For instance, the Venice Commission – the expert body of the Council of Europe for democracy through law – had been asked by the Serbian government to provide its opinion on two sets of draft amendments of the constitution regarding the judiciary. The Memorandum of the Secretariat of the Venice Commission published in the end of October and taken note of by the Venice Commission at its October Plenary Session has stated that the recommendations earlier formulated by the Venice Commission were followed. This shows that the authorities have identified the area of judiciary as a priority alongside public administration reform to enshrine better governance and more inclusiveness in public affairs.

EWB: What about media freedom? The European Commission’s report on Serbia clearly singles out this as a major problem and notes that there is no progress whatsoever in this area.

TF: The Council of Europe Commissioner for Human Rights noted earlier this year many concerns about a deteriorating situation for the work of journalists and media. The Commissioner also found that the safety of journalists remains an issue of concern, and despite some efforts by the authorities to ensure a better institutional response to crimes against journalists, few such cases have been effectively prosecuted.

“The Council of Europe Commissioner for Human Rights noted earlier this year many concerns about a deteriorating situation for the work of journalists and media”

Commissioner Dunja Mijatović also called on the authorities to investigate and prosecute all crimes against journalists: “Politicians are urged to unequivocally condemn all cases of violence targeting journalists who play such a crucial watchdog role in the society.”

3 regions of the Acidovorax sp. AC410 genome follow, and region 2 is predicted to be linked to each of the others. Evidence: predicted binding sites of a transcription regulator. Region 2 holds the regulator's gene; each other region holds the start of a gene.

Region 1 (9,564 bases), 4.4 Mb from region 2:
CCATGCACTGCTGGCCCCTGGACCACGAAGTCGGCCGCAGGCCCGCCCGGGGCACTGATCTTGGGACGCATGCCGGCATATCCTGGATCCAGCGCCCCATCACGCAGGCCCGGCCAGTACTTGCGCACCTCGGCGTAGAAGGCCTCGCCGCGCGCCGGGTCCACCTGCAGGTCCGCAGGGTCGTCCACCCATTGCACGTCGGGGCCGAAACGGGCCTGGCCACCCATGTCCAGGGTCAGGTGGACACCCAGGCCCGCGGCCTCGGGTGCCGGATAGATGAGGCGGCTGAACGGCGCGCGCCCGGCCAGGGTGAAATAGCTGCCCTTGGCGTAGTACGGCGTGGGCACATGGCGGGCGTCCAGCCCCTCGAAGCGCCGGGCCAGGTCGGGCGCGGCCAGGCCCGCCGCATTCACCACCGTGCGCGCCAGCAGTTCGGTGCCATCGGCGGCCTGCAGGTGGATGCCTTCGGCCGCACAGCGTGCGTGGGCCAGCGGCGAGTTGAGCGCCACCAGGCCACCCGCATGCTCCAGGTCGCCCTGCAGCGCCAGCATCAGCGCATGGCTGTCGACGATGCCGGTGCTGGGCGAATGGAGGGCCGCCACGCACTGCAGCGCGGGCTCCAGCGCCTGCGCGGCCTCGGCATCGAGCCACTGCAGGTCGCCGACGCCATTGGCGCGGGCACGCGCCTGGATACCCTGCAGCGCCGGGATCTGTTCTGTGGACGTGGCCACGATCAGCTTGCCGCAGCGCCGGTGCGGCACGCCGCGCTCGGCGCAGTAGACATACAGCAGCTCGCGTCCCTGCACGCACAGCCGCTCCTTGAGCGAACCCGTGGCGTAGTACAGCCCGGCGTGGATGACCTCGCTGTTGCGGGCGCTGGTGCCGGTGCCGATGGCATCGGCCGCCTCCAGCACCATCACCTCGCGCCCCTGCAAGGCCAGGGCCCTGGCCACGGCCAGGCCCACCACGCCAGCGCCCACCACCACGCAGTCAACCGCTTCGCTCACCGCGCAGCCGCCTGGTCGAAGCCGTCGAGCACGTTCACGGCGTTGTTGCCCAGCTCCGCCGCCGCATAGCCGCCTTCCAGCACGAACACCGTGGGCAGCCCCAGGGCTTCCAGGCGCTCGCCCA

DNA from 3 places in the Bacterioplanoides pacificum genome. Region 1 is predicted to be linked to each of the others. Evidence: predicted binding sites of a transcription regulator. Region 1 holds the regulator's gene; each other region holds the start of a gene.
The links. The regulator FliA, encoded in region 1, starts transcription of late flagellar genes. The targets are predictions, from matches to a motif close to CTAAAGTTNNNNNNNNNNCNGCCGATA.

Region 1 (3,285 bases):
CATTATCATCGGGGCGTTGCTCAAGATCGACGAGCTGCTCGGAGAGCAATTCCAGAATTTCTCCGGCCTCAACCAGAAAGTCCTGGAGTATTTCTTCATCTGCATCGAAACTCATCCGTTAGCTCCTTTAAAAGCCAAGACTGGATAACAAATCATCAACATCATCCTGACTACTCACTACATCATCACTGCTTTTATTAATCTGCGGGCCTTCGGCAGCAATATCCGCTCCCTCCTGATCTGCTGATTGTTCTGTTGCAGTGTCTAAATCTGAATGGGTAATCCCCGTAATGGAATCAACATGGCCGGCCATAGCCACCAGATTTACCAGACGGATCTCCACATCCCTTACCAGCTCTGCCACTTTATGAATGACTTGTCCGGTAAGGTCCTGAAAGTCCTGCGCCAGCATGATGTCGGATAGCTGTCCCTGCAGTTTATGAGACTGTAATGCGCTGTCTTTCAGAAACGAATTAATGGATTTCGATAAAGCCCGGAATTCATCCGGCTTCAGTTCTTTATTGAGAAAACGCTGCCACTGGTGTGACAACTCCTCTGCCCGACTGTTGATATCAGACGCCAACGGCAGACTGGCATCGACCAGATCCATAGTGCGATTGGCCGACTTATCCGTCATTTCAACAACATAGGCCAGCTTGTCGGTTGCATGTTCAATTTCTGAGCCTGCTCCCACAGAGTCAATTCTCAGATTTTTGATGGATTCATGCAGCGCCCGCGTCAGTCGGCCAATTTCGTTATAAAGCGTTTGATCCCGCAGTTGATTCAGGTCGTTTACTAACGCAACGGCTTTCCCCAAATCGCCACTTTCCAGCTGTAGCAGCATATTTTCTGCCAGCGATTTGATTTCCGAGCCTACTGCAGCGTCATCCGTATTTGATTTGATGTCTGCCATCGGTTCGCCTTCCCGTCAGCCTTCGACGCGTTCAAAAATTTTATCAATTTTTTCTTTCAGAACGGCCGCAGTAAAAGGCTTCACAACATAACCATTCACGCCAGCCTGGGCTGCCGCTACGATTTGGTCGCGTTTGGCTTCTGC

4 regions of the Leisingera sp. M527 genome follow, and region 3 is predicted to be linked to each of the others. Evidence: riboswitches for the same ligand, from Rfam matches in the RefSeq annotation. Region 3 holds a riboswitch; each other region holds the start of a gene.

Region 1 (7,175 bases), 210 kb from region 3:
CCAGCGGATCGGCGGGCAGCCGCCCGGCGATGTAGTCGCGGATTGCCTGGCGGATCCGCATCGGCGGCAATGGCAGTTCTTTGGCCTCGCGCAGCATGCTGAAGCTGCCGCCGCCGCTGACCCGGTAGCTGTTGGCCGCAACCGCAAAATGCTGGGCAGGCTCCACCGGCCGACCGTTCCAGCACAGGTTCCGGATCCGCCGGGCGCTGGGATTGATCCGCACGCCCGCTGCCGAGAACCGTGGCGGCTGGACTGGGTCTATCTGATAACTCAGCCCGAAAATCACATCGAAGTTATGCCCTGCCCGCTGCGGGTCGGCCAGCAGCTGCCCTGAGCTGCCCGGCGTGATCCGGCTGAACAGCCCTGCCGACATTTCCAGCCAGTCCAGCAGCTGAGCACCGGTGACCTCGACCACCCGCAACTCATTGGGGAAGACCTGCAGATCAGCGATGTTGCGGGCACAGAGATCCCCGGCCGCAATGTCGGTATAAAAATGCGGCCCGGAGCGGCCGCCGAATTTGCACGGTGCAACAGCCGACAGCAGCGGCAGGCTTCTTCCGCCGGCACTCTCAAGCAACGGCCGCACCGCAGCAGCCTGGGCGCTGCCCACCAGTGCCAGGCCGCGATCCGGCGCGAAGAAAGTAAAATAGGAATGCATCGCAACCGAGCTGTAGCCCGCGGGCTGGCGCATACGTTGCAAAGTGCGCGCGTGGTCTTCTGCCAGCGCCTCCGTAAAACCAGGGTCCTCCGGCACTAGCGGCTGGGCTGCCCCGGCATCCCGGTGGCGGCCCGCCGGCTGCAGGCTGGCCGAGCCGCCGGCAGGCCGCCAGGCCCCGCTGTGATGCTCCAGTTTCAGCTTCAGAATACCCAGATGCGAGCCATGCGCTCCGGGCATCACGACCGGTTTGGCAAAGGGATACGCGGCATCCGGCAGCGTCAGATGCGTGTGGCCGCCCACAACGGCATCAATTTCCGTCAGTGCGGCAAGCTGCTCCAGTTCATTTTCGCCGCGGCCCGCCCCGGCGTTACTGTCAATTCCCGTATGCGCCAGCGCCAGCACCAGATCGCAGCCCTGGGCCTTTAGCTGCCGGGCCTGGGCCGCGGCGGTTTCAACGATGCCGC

We are implementing a joint project with the European Union to improve the situation. The JUFREX project works on reinforcing judicial expertise on freedom of expression and the media: one of the objectives is to enhance the application of the European Convention on Human Rights (ECHR) and the European Court of Human Rights (ECtHR) case-law in the field of freedom of expression in the daily work of the judiciary through the interpretation and implementation of the legislation in line with European standards.

Photo: Council of Europe

EWB: The state of local self-government is also one of the topics which attracted significant attention, especially after Saša Paunović, the mayor of Paraćin, submitted a letter to the Council of Europe, claiming that local self-governments which are in opposition to the ruling coalition at the national level are endangered. What do you expect can come out of this and what are Council of Europe’s mechanisms for addressing this problem?